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The Wide Gulf Of Dissimilitude
Outlook, 22 April 2012

The gloom at the Sharma household, in an unauthorised southwest Delhi colony, lifted last month. Four-year-old Daksh had finally made it into a private school. “After three months of doing the rounds at over 30 private schools, he’s in. I still can’t believe it,” says Komal Sharma, his relieved mother. Turned away by every school—one demanded Rs 50,000 to admit him, it took a letter from the ministry of education for Komal and her husband, a commercial vehicle driver, to get Daksh enrolled. His school is less fancy than the G.D. Goenka and DPS on her wishlist, but Komal says, “At least he made it to a private school. The dreams we have for him can’t sustain in a government school.”

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Demographic Structure and the Political Economy of Education
Authors: Poterba, J.M

Abstract: This paper examines the relationship between demographic structure and the level of government spending on K-12education. Panel data for the U.S. states over the 1960-1990 periods suggests that an increase in the fraction of elderly residents in jurisdiction is associated with a significant reduction in per child educational spending. This reduction is particularly large when the elderly residents and the school-age population are from different racial groups. Variation in the size of the school-age population does not result in proportionate changes in education spending, so students in states with larger school-age populations receive lower per-student spending than those in states with smaller numbers of potential students. These results provide support for models of generational competition in the allocation of public sector resources. They also suggest that the effect of cohort size on government-mediated transfers must be considered in analyzing how cohort size affects economic well-being.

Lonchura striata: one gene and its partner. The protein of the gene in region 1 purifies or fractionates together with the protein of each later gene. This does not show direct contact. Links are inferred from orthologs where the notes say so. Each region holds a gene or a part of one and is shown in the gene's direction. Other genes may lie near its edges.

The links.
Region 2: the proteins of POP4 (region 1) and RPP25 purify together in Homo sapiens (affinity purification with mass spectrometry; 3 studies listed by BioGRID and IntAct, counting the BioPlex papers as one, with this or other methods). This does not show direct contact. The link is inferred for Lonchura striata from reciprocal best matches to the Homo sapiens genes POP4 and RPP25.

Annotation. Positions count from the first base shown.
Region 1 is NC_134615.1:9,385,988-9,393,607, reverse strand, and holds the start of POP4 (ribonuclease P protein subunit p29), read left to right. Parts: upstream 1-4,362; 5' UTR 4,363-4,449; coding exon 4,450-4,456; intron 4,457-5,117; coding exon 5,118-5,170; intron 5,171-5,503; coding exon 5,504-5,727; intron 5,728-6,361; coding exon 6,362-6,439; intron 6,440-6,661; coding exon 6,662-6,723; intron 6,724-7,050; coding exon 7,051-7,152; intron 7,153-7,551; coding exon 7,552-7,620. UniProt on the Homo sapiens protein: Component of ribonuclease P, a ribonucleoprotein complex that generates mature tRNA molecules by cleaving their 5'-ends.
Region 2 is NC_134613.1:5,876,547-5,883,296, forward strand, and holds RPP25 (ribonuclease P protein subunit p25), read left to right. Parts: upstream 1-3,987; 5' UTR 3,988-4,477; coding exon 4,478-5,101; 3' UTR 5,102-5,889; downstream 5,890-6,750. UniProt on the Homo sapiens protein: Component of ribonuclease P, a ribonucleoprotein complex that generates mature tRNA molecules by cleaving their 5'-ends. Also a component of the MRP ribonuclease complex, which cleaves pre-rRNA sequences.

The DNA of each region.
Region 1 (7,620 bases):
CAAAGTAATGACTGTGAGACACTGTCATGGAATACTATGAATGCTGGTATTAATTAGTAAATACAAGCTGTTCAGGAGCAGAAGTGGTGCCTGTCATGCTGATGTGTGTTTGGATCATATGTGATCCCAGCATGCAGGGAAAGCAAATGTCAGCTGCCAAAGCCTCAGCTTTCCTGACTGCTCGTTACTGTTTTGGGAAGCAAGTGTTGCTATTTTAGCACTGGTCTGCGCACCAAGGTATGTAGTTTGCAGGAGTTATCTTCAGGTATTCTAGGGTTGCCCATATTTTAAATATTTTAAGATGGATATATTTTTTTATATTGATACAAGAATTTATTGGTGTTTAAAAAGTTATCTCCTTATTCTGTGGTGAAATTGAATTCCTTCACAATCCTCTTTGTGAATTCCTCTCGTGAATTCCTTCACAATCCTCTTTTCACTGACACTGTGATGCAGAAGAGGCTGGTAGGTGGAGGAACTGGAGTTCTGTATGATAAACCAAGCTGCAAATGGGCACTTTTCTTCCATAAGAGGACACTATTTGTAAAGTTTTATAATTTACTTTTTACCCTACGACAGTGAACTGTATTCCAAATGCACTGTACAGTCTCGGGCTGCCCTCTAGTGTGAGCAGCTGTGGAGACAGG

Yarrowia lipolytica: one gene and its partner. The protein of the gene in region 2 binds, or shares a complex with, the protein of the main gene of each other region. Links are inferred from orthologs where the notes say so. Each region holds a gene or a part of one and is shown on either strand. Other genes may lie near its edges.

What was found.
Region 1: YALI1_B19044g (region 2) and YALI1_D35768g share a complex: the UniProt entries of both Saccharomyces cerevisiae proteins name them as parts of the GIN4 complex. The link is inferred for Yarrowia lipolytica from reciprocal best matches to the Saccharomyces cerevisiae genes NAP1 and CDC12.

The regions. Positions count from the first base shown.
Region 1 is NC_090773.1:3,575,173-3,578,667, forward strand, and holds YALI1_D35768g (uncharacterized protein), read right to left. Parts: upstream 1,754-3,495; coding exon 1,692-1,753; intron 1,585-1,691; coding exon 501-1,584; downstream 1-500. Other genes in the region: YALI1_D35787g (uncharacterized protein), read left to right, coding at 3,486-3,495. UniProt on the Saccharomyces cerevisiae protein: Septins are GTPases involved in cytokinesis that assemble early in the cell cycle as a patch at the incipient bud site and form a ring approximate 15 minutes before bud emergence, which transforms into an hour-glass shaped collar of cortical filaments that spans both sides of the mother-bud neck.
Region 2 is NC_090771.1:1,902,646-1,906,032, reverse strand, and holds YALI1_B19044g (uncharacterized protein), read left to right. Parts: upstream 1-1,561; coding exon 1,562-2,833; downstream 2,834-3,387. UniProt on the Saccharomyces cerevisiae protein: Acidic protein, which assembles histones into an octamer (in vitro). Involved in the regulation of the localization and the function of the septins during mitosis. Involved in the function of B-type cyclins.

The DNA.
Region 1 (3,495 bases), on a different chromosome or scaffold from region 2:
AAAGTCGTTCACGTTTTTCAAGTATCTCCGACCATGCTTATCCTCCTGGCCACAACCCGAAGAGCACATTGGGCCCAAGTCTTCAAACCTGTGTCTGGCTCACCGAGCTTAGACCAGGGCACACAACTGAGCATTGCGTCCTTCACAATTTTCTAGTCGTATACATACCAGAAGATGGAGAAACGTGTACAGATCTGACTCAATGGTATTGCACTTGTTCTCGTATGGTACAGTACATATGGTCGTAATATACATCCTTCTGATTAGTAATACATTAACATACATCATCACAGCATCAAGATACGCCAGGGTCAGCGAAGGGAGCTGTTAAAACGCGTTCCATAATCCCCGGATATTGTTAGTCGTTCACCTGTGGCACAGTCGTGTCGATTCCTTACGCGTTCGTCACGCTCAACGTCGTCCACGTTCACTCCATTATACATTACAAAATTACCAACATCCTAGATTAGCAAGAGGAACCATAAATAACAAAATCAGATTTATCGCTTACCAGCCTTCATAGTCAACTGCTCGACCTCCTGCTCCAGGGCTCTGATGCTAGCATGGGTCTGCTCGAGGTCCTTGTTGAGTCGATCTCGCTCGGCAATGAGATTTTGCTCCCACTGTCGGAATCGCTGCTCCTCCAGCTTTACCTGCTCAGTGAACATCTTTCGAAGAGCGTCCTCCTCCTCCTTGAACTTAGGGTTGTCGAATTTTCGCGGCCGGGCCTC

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Summer Internships: Researching Reality
New Delhi, 6 June - 20 July

Apply now!

How the RTE can make the Budget performing Schools extinct
The RTE provides a rich laboratory for those wishing to study the unintended consequences of affirmative action in social choice literature. Click here to read more


CCTs usually increase schooling but few studies have found gains in test scores – what’s behind this disconnect?
The majority of CCT programs with schooling conditions have been found to increase enrolment rates and attendance. Click here to read more



Is the 25% Reservation under the RTE an acknowledgement of the government’s education policy?

To vote click here


RTE Coalition

To initiate and continue the discussion amongst concerned groups and individuals on the issue of right of education and monitor the implementation
of the RTE Act, an RTE Coalition has been formed. Join the coalition to make universal elementary education a reality in India.

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for more information


Skill Vouchers - Global Experiences and Lessons for India

Leah Verghese and Parth J Shah

A study of the role that skill vouchers can play in catalysing demand for quality skill development services. This study examines global experiences with skill vouchers and draws lessons for India from these experiences.

For more click here


Reservation in Private Schools under the Right to Education Act: Model for Implementation

Shekhar Mittal and Parth J Shah

Through this document the Centre for Civil Society seeks to highlight the lacunae in the current framework for 25% reservation for weaker and disadvantaged groups in unaided private schools and seeks to provide inputs on effective implementation of the same.

For more click here


School Vouchers for Girls

400 girl children from poor families of North East Delhi receive school vouchers for a period of 4 years.
For details visit our website